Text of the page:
The Harvard 2+2 and the ISB YLP
The HBS 2+2 is one of the few early admit MBAs around the world. Think of top MBA programs which allow applicants to be part of the admissions process right after college, and one thinks primarily of two programs – the Harvard 2+2 and the ISB YLP. Contrary to popular perception, there are other such programs as well. GyanOne presents a brief list of other such programs. This is certainly not exhaustive, but is meant to illuminate potential applicants in the penultimate year of college of possible opportunities.
[Photo by Particia Drury.]
Choosing between the early admit MBA and the Masters in Management
These programs are excellent options for students with a strong interest in management and business, and who wish to take up business leadership positions. They present an alternative to MASTERS IN MANAGEMENT PROGRAMS, but vary in the nature of the program as well as the admissions process.
While Masters in Management programs enroll applicants with little or no work experience, early admission MBA programs require applicants to put in 2-3 years of work experience and then enroll for the regular MBA. Both are excellent options, but might vary a bit in terms of career goals and professional aspirations of typical applicants.
Beyond the Harvard 2+2 and ISB YLP: a list of top early admit MBA programs
|School name||Program name||Location||Admission pre-requisites|
|Harvard Business School||2 + 2||U.S.||GMAT / GRE, TOEFL (109), IELTS (7.5), Interview|
|Indian School of Business||Young Leaders Programme||India||GMAT, Interview|
|Yale||Silver Scholars Program||U.S.||GMAT / GRE, TOEFL (100) / IELTS (7), Interview|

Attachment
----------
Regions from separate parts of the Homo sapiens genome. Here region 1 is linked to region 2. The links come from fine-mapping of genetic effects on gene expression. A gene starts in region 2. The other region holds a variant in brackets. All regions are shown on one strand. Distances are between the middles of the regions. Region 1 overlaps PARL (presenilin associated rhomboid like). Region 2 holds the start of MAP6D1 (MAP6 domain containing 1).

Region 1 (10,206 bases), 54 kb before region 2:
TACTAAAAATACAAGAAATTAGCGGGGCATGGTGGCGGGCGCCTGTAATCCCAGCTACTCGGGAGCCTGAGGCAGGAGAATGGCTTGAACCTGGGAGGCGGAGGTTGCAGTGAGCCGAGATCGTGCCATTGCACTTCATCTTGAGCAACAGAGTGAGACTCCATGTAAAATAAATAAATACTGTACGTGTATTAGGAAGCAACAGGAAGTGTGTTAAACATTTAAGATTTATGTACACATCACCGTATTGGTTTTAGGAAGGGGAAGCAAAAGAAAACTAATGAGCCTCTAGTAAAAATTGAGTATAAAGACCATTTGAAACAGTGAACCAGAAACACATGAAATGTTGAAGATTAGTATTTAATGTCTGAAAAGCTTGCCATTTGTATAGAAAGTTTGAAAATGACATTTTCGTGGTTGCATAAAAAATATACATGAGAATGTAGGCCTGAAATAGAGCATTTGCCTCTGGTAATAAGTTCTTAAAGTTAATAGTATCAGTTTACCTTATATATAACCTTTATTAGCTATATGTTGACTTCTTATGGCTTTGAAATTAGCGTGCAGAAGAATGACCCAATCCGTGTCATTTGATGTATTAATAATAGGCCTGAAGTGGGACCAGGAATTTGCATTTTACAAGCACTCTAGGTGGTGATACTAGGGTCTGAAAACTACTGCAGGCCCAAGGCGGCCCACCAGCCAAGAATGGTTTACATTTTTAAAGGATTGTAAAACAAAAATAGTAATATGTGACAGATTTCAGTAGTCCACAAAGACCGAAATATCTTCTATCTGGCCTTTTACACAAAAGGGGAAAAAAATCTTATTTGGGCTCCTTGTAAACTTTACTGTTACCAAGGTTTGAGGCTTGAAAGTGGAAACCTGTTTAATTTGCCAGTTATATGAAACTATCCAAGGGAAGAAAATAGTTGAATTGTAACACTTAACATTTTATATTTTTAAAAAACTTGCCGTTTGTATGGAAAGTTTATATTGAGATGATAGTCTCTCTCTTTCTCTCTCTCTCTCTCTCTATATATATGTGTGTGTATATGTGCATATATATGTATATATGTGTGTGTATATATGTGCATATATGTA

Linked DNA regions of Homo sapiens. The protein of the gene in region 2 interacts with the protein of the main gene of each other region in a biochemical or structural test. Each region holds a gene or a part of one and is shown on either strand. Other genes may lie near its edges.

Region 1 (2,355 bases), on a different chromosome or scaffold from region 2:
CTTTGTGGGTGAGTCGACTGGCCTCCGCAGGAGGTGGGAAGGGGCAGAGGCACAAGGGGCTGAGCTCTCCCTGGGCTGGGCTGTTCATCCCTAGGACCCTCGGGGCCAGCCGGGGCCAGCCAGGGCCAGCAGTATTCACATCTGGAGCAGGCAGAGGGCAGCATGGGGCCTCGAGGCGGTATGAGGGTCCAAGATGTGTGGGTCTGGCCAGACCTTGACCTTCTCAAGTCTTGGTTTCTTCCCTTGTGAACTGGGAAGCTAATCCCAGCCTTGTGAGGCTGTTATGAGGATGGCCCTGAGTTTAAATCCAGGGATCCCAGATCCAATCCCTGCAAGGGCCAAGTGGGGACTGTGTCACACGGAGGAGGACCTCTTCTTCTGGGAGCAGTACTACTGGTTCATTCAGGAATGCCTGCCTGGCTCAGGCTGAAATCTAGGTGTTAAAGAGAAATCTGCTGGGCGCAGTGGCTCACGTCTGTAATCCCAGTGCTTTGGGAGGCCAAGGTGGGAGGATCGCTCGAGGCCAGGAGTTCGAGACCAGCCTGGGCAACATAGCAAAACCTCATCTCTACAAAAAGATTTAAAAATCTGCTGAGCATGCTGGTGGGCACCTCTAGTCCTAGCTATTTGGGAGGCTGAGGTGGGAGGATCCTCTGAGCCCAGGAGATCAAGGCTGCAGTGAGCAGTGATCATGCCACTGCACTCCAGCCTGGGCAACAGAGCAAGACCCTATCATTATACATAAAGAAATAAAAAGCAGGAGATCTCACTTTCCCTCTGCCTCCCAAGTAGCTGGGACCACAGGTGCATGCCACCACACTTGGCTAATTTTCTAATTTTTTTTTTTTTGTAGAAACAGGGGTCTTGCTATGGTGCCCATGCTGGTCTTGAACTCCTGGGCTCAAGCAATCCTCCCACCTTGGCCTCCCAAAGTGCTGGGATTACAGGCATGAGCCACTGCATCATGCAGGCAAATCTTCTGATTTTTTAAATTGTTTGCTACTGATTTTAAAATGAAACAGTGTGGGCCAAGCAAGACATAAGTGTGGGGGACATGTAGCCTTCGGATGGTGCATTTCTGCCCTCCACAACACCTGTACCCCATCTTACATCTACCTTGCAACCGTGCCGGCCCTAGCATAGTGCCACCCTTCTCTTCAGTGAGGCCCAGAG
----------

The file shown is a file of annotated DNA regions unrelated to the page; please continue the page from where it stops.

|IESE||Young Talent Program||Spain||GMAT, TOEFL(100) / IELTS|
|University of Buffalo||2+2||U.S.||GMAT/GRE, TOEFL score of at least 95 / IELTS band of at least 6.5, Interview|
Applicants looking at these programs should also make sure to look closely at their GMAT scores. As outlined in an Earlier Post, these programs require applicants to have an outstanding profile, strong test scores, a clear career vision, and a clear STATEMENT OF PURPOSE which defines how they will use their B-school experience to grow as professionals.
The other question to answer is whether such a program is right for you now (i.e. while you are still in college), or whether you need to wait, figure things out in terms of future goals, decide on whether you need an MBA, and then apply, possibly 4-5 years down the line.
There is no right answer for this question, nor is one path superior to the other. The programs mentioned above are generally sought after by young college seniors who are absolutely certain of their professional goals and for whom the MBA is a definite path to those goals.
Looking for more information on early career MBAs?
GyanOne has helped more than 100 college seniors and low-experience MBA applicants make it to top early career MBA programs around the world, including the Harvard 2+2, ISB YLP, Yale Silver Scholars, IESE YTP, and top Master in Management programs. Contact us today! to know how we can help you too to succeed at these schools, or just for a free profile evaluation!
Finally, most programs seem to be agnostic about which standardized test applicants take – the GMAT or the GRE. This is excellent, as quite a few applicants in technology/economics programs anyway plan to take the GRE at this stage (for admissions to Masters programs), and they can leverage the same score for applying to these programs as well.
For those who prefer the GMAT, taking it in college might actually be a good thing, because students are still close to the mathematical and logical concepts required to ace these exams. Another 3-4 years down the line, and some of the stuff tested on the test might start to seem a bit hazy.
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